The live-action film of Minami Mizuno's Rainbow Days (Nijiiro Days) manga dropped from #6 to #8 in its third weekend. The film earned 38,138,100 yen (about US$343,100) from Friday to Sunday, and has now earned a cumulative total of 405,641,200 yen (about US$3.64 million).

The film opened in 317 theaters on June 6. It sold 87,000 tickets and earned 110 million yen (about US$991,000) to rank #3 in its opening weekend.

Ken Iizuka (live-action Arakawa Under the Bridge) directed the film and Rika Nezu (Saint Young Men) wrote the screenplay. Filming took place from mid October to November last year.

Rainbow Days centers on a group of four male high school students who are close friends: Natsuki, Tomoya, Keiichi, and Tsuyoshi. The four boys have no club activities, and they hurry through their studies so they can spend their days having fun. Their main topic of interest: love. Natsuki has an unrequited crush on Anna, a girl from another class, and his friends keep meddling in their relationship.

Soreike! Anpanman Kagayake! Kurun to Inochi no Hoshi (Let's go! Anpanman: Shine! Kurun and the Star of Life), the Anpanman franchise's 30th anime film, fell from #7 to #9 in its fourth weekend. The film earned 38,015,200 yen (about US$341,900) from Friday to Sunday, and has now earned a cumulative total of 430,431,400 yen (about US$3.87 million).

The film sold 112,116 tickets to earn 121,080,500 yen (about US$1.09 million) and rank #4 in its opening weekend. The film opened in Japan on June 30 in 207 theaters. The film earned 37.6% more in its opening weekend than the opening weekend of last year's Soreike! Anpanman Buruburu no Takarasagashi Daibōken! franchise film, which eventually earned 540 million yen (about US$4.86 million).

The film is projected to earn more than 600 million yen (about US$5.40 million).

The film's story begins in Anpanman World, where everybody is bustling around, getting ready for the annual Star Festival. On that day, an egg emerges from Baikinman's garbage box, and when it hatches, a mysterious boy named Kurun emerges from within. Though Kurun does not know where he came from, he spends his days having fun with everybody. But one day, black stars begin raining down. Anpanman thinks that something suspicious might be occurring at the Star of Life, and he heads there.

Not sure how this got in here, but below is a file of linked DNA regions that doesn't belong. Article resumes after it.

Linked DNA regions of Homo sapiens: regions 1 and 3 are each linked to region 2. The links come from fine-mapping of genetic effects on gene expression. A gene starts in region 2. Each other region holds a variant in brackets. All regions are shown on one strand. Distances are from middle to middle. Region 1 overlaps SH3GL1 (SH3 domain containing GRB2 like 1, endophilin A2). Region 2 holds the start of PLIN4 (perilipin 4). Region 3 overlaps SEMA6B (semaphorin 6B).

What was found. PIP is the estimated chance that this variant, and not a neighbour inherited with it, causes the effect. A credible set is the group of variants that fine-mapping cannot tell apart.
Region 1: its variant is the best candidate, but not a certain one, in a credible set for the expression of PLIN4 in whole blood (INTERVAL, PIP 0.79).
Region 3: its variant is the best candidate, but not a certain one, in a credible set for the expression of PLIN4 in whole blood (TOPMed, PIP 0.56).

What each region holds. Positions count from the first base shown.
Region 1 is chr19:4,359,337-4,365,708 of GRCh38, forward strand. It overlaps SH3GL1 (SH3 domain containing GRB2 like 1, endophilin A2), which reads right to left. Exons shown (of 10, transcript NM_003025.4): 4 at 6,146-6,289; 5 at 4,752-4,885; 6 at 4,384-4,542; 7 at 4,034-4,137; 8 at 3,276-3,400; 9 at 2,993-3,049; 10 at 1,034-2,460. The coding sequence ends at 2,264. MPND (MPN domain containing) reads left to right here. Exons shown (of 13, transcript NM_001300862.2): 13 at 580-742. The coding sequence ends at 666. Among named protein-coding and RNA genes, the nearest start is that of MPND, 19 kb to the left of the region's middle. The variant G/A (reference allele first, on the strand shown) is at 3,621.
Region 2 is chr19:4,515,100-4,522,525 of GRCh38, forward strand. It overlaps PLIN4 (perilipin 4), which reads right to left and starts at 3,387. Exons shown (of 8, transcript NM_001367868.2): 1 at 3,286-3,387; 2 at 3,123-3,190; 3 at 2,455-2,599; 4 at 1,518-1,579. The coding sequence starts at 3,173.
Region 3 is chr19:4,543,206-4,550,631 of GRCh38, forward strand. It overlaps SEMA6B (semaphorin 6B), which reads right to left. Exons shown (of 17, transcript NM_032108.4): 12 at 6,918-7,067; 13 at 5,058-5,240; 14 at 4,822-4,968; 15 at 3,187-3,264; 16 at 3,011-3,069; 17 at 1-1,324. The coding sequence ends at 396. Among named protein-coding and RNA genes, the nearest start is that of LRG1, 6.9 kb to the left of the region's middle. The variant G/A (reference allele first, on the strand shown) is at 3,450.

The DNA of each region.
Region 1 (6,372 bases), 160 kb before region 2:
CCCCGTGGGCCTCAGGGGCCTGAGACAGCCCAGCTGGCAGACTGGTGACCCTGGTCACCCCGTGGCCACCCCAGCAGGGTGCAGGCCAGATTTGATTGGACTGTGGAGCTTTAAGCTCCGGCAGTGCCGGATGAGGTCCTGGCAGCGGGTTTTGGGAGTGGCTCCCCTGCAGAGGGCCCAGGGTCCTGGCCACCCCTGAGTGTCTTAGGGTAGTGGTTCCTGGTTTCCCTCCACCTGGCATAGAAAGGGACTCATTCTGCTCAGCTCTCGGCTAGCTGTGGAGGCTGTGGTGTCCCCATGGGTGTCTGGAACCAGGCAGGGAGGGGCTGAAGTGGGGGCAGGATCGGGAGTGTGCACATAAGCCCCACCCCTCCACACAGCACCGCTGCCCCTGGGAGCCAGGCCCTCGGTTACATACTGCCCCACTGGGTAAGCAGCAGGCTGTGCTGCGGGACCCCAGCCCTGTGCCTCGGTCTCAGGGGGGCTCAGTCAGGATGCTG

Meitantei Conan Zero no Shikkōnin (Detective Conan: Zero the Enforcer), the 22nd film in the Detective Conan series, dropped from #8 to #10 at the box office in Japan in its 15th weekend. The film earned 16,021,200 yen (about US$144,100) from Friday to Sunday. The film has now earned 8,632,311,900 yen (about US$77.6 million). The film enjoyed seven consecutive weekends at #1, only dropping to #3 in its eighth weekend.

Detective Conan: Zero the Enforcer had sold 1,289,000 tickets in its first three days to earn 1.67 billion yen (about US$15.6 million). The film's opening Saturday and Sunday sales represented 100.7% of the total that last year's Meitantei Conan Kara Kurenai no Love Letter film earned in its first Saturday and Sunday. Last year's film became the highest-grossing domestic film in Japan in 2017 by earning a total of 6.89 billion yen (about US$61.1 million), which was also a franchise record. The new film is now the highest-grossing film in the franchise.

Yuzuru Tachikawa (Mob Psycho 100, Death Parade) directed the new film. The film is a sequel of the series' 20th film, Detective Conan: The Darkest Nightmare, and centers on Tōru "Zero" Amuro. Police chief Hyōe Kuroda, who is rumored to be Rum in the Black Organization, appears for the first time in a film for the franchise.

Sources: Eiga.com, Kōgyō Tsūshin (link 2), comScore via KOFIC